The Circumcision Debate – Carley Edwards, DC Student

The Benefits of keeping males intact

New parents have a lot of decisions to make when it comes to what’s best for the health of their child. A few decades ago the question of whether or not to circumcise male infants was not a question for most parents living in the US. The majority of infants were put under the knife with parents under the belief that it was healthier and cleaner. Times have changed, and so have circumcision rates.

The history of circumcision dates back to cave paintings and ancient Egyptian tombs. Muslims consider circumcision to be sunnah (routine) and Jews consider it to be a Mitzvah (commandment).  In the late 19th century, people feared that a male’s foreskin would lead a boy to masturbate, and that would lead to insanity, and therefore it was cut off. In 1981, the US circumcision rate was 81 percent. Today, parents are becoming more aware of the physical and emotional effects of circumcision and the rates are dropping. Circumcised boys are actually the minority with over 80 percent of males worldwide intact. As of 2009, the US rate of male circumcision was 32.5 percent. This was a huge drop from 56 percent in 2006. Circumcision in the US costs between $150 and $270 million dollars. It is a major surgery that has many risks including, infection, hemorrhage, septicemia, gangrene, and even loss of the penis. Fifty-one infants died after the procedure in 1999 according to The National Center for Health Statistics. According to the American Academy of Pediatrics (AAP) website, “circumcision is not essential to a child’s health,” and “data are not sufficient enough to recommend routine neonatal circumcision.”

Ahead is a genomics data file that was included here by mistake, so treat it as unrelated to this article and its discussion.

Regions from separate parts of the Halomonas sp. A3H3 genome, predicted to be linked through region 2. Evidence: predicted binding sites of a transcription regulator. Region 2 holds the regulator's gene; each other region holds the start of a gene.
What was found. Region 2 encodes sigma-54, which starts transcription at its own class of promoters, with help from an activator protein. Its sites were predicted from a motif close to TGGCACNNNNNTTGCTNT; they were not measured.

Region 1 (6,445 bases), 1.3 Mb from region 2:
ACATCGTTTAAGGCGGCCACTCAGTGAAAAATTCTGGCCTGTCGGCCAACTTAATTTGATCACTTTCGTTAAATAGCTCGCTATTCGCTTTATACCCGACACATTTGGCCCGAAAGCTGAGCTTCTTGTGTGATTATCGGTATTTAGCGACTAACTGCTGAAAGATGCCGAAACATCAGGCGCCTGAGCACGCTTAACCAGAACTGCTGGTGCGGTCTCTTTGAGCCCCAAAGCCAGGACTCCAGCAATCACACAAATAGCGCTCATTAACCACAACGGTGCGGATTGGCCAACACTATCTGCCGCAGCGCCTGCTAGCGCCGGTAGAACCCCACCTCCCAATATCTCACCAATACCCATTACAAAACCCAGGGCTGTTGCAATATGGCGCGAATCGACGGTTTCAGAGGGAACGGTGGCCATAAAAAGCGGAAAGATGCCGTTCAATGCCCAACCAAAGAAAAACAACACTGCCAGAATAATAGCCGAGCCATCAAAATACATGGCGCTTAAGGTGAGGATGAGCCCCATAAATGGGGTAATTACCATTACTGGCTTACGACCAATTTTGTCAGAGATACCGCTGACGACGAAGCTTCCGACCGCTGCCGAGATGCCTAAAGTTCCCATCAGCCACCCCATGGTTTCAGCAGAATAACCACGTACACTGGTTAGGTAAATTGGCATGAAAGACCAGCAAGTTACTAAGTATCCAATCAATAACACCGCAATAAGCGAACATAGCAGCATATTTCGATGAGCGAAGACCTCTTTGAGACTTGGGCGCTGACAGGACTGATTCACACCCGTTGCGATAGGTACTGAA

Infants are circumcised with no anesthesia at all. A Canadian study showed that infants who were circumcised were more sensitive, crankier, and cried more often. According to the AAP, “there is considerable evidence that newborns who are circumcised without analgesia experience pain and physiological stress,” and “physiological responses to circumcision pain include changes in heart rate, blood pressure, oxygen saturation and cortisol levels.” It also has been shown to disrupt the mother-baby bond. After the procedure, babies had trouble nursing and would not look into their mother’s eyes.

A male’s foreskin makes up 80 percent of the skin on a males penis and contains antibodies, antibacterial and antiviral proteins, and an enzyme called lysozyme that helps kill pathogens. This may explain why intact men have a lower risk of contracting STD’s. The glans (head) of the penis is anatomically equivalent to the female clitoris. A woman’s clitoris is protected, and therefore so should the glans. This covering protects it from abrasion, drying and callusing. It is not just skin that is removed during the surgery, but nerves and blood vessels as well. The penile frenulum is an area of the foreskin that is covered with nerves and is considered to be the male g-spot for most intact men. Intact men seem to have better sex lives and the sensitivity of the foreskin has been compared to the lips of the mouth, but this area is partially or completely destroyed during circumcision. The foreskin and the glans work in unison to increase pleasure response. The foreskin also serves as lubricant for females, and without it can cause drying out of the vaginal canal. Foreskin contains several feet of blood vessels that are removed during circumcision. Removing the foreskin removes the most sensitive part of the penis. It was believed that it was harder to keep an intact penis clean, however the opposite has actually been proven.